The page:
• Home warranty (if offered): Occasionally a warranty will be provided to cover damages to the house that is outside of owner control.
  • HOA fees (if applicable): While not every neighborhood has an HOA, these fees are mandatory for those living in communities that are regulated by HOA.

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Calculating closing costs

Closing Costs for Buyers

The list of the closing costs for buyers is a bit more extensive:

  • Lender’s title insurance policy *: This is the lender’s financial protection against any future legal action taken against the home in an attempt to make money or take ownership of the property.
  • 1/2 of the escrow fee: This pays for the attorney or escrow agent who manages the escrow funds and oversees the transfer of funds.
  • Recording Fees: These cover the costs of recording the sale and make it public record.
  • Surveys: This goes to a surveyor who measures and plots the boundary line of your property.
  • Insurance: Homeowners insurance is mandatory for most loans to protect your (and their) investment from natural disasters and fires.
  • Documentation preparation fees (i.e., quitclaim deed, etc.): Used to transfer interest from buyer to seller.
  • Miscellaneous fees (i.e., wire, courier, signing fees, etc.): Not as standard, but occasionally added to the fees if a third party is needed to pick up and deliver the documents.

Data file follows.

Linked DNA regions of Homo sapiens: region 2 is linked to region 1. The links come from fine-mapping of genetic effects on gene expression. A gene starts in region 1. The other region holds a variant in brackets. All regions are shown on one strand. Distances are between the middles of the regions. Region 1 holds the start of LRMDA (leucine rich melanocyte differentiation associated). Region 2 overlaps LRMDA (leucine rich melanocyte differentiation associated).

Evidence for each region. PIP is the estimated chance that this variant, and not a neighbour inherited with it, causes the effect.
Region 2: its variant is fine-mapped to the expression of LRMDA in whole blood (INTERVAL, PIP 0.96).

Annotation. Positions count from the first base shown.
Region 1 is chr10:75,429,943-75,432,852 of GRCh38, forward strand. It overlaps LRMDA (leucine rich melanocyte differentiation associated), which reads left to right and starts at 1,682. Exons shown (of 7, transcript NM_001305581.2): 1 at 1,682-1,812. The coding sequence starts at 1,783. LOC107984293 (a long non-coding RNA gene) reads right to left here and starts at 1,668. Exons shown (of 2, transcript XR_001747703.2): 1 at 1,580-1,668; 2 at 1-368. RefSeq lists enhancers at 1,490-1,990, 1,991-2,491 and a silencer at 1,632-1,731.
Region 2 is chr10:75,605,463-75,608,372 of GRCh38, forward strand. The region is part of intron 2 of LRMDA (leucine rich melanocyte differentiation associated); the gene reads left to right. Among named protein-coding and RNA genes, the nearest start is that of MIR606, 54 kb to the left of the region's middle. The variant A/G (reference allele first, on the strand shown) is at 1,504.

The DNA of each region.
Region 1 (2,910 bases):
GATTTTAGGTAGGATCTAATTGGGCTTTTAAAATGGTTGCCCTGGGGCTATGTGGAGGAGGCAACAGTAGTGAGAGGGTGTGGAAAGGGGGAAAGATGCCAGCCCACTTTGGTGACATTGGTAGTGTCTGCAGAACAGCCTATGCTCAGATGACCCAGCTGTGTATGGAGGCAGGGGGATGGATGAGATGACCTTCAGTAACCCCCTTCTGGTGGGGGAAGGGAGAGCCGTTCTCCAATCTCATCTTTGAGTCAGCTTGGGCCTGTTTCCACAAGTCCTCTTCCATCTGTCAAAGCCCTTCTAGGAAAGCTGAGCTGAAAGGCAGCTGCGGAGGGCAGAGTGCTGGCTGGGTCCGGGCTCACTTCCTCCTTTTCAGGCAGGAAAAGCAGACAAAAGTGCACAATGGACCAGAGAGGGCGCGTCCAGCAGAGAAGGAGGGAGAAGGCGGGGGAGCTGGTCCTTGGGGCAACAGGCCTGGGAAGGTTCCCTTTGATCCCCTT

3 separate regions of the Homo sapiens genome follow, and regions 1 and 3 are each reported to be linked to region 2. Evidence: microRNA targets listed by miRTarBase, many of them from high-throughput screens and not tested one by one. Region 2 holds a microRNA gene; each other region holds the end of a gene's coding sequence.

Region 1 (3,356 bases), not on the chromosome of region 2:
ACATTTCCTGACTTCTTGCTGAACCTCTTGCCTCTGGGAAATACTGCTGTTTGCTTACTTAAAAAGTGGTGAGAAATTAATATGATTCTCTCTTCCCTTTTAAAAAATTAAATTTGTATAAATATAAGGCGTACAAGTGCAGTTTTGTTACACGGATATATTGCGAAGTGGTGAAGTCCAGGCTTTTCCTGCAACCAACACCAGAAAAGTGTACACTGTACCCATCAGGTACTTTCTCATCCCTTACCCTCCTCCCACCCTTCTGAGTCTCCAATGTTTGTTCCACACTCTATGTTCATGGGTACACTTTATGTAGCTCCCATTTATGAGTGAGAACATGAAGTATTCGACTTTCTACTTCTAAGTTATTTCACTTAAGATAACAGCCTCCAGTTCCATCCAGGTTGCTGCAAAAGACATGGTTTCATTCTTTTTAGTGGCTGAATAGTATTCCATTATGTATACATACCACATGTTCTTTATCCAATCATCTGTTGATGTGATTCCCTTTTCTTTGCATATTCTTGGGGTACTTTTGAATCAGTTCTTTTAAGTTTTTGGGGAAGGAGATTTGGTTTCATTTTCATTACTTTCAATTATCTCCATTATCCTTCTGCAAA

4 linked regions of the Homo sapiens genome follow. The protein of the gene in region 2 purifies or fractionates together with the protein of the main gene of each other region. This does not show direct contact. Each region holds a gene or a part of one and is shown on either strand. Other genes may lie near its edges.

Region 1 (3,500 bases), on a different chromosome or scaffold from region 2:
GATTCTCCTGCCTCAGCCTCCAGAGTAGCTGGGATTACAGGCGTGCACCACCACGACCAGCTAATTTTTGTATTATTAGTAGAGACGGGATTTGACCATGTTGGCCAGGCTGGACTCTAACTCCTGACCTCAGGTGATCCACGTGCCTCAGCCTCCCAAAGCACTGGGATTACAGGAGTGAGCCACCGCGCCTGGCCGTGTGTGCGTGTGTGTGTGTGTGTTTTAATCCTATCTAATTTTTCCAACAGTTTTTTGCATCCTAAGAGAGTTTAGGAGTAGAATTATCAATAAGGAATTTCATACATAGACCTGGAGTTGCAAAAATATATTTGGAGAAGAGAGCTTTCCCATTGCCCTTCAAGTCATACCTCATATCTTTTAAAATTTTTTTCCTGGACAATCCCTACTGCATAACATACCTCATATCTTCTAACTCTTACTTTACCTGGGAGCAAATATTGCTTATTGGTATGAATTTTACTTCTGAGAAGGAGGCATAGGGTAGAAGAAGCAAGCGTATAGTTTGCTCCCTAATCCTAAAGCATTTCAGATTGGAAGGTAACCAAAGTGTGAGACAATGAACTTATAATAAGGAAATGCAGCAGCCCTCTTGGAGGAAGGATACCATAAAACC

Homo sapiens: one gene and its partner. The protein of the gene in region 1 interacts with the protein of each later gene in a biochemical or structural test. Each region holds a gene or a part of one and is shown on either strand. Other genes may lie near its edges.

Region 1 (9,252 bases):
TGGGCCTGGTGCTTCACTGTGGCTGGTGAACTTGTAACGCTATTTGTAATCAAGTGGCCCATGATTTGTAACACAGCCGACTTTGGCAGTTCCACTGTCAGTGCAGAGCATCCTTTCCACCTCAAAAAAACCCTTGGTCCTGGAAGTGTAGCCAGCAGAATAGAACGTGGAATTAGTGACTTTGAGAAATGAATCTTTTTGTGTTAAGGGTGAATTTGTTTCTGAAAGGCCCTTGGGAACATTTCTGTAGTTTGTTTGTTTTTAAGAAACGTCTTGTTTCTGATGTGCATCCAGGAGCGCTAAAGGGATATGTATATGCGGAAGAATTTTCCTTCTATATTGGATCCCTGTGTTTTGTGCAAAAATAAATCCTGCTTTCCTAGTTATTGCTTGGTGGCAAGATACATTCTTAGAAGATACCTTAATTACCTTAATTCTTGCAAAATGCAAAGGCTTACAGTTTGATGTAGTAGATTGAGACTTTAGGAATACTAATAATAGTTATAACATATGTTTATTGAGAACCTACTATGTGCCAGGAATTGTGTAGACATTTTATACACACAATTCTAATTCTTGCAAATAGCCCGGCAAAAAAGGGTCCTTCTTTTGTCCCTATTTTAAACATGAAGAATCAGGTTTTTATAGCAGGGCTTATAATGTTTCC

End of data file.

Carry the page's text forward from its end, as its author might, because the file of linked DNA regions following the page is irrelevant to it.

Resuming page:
• Prorated property taxes: Depending on the value of your property and the location your house is in, this is the annual tax you will pay on your property, prorated so that you are only paying from the time you legally own the house.
  • Home warranty (if offered): Occasionally a warranty will be provided to cover damages to the house that is outside of owner control.
  • HOA Fees (if applicable–usually due for entire year upon sale): While not every neighborhood has an HOA, these fees are mandatory for those living in areas that are regulated by HOA. Furthermore, make sure you check out the guidelines you must adhere to in the HOA if you want to avoid more fees.
  • Home inspection: This ensures that you are not purchasing a house that is in worse condition than the seller let on. A typical inspection checks the foundation, chimneys, attic, etc. and looks for mold, cracks, insect or rodent infestations, etc.
  • Lender Fees including:
    • Appraisal
    • Credit report
    • Loan origination fee*
    • Loan interest*
    • Private mortgage insurance*

Calculating and negotiating the payment of your closing costs can be a daunting task, but it doesn’t have to be. Make sure to find a qualified lender and real estate broker who will walk through this process with you, and it is sure to be a manageable hurdle in the buying/selling process.

To save on your closing costs, work with a Clever Partner Agent. For the seller, you’ll only pay a flat $3,000 listing commission (or 1% if your house is over $350,000). If you’re buying, you can receive $1,000 as a buyer’s rebate, helping mitigate much of your closing costs. A great real estate agent will also help negotiate your closing costs, saving you additional money.

*Fees to be determined by sale price or loan amount